A Met Office forecaster was working on secondment in Bermuda during
hurricane Igor. Some thoughts were gathered from somebody who experienced
it in person.
What is a hurricane?
A hurricane is a storm system which has a large low pressure centre. They produce heavy rain
and have strong winds. To be classed as a hurricane the mean (as opposed to gust speeds) wind
speeds must be in excess of 74 mph. The table below shows the Saffir-Simpson hurricane scale.
A hurricane with a wind speed of 74 mph is classed as a Category 1 hurricane. Category five
hurricanes have wind speeds in excess of 155 mph. As well as heavy rain and intense wind
hurricanes are traditionally accompanied by storm surges. Hurricanes form over warm tropical
seas where the sea surface temperature is at least 27 °C. Moist air and converging winds are also
required. Most hurricanes initially form to the west of Africa. As the hurricane develops it forms a
clearly defined eye.
This satellite image shows Hurricane Igor.
The eye can clearly be seen as can the rain bands around it.
On 17 September Bermuda was placed under a hurricane watch. It was feared that Igor would
affect Bermuda as a Category three. On the 20 September Igor passed roughly 40 miles to the
west of Bermuda. Winds reached sustained of 91 mph with gusts of 117 mph, in actual fact a
Category one hurricane.
The impacts on Bermuda
Every year the Atlantic hurricane season spans from the start of June to the end of November.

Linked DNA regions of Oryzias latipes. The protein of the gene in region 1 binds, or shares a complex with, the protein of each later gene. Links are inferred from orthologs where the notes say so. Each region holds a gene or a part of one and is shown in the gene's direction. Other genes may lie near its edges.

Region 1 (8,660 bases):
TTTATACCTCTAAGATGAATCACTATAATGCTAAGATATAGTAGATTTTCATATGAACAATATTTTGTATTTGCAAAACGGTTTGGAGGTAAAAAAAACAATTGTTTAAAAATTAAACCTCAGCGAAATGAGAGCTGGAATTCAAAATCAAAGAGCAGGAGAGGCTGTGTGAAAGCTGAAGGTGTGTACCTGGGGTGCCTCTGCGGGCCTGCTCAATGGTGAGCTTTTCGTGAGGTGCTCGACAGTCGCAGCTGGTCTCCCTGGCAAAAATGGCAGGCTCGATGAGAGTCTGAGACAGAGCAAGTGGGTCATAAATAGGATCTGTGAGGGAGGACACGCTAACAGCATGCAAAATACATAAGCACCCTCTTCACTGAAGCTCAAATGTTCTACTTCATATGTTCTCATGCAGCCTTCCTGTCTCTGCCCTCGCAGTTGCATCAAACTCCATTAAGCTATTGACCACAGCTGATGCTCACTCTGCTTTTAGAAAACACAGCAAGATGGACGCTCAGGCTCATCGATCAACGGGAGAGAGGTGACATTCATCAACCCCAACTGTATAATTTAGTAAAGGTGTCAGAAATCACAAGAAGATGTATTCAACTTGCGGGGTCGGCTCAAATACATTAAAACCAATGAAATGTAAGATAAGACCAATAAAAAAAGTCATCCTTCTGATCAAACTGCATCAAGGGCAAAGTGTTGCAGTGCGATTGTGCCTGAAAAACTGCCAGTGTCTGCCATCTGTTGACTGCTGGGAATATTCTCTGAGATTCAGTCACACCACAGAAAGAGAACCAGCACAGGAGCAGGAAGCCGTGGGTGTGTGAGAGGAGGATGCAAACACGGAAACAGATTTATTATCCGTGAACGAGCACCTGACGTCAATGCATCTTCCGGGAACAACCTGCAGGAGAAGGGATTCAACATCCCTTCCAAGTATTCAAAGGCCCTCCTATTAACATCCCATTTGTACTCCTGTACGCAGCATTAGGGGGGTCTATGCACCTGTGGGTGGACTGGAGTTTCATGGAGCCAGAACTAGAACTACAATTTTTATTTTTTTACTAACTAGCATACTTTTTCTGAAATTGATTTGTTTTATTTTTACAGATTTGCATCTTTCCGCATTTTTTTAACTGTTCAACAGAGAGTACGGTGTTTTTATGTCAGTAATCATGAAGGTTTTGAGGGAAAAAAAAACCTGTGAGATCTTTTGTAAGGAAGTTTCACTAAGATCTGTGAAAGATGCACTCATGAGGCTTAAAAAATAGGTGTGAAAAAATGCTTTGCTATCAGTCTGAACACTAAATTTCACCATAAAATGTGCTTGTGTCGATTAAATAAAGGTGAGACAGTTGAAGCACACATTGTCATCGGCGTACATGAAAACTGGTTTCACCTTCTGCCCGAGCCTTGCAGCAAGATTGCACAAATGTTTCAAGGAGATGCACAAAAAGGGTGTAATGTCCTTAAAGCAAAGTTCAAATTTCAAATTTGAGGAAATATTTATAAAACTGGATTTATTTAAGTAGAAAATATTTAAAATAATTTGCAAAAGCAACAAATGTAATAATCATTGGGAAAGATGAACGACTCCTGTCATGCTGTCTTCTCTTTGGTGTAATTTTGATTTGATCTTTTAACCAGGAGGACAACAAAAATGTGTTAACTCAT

Why was Igor in particular chosen for this case study? The reason is that Andy, a Met Office
forecaster was on secondment with the Bermuda Weather Service and he experienced the full
effects of the hurricane. It is good to get some thoughts from someone who experienced the
effects in person.
“Hurricane Igor was predicted to be a direct hit on Bermuda. My job was to keep track of the
forecasts and warnings for the Bermuda Weather Service, working closely with the National
Hurricane Centre. This was exciting but the safety of the Islanders was always a concern. When
the hurricane moved near, the noise in the weather centre became immense. The storm proof
windows warped and there was a distinct smell of fish from the sea spray. Into the night there
were flashes in the distance, which signalled the many downed power lines. Meanwhile reports
came in of flooding in St Georges and some boats let loose from their moorings. When Igo
finally cleared the Bermuda nobody was injured because they were prepared, thanks to the
forecast and the action of government emergency agencies.”
The main impacts were due to the winds which downed trees and as a result the power supply
to around 28,000 people was cut. The airport was closed for 2 days. Several boats were broken
from their moorings and damaged on rocks.
No evacuation plans were initiated but a school was converted into a shelter for anyone who felt
unsafe. A small number of emergency rescues had to be made but thankfully nobody was hurt.
The main causeway between St David’s and St George’s islands was damaged and one lane was
closed for several days.
Tourists were more apprehensive about staying on the island with the majority choosing to leave
Bermuda a week or so before Igor’s arrival. A Royal Navy vessel was positioned offshore to assist
if required during the hurricane and also in the post-hurricane recovery effort.
The damage was estimated to be less than $500,000. Officials believe that the biggest financial
impact of Bermuda was vastly reduced income from tourism. With so many tourists choosing to
leave Bermuda (and many cancelling their trips to Bermuda) during the run-up to Igor this had
a major impact on hotel and restaurant trade etc.
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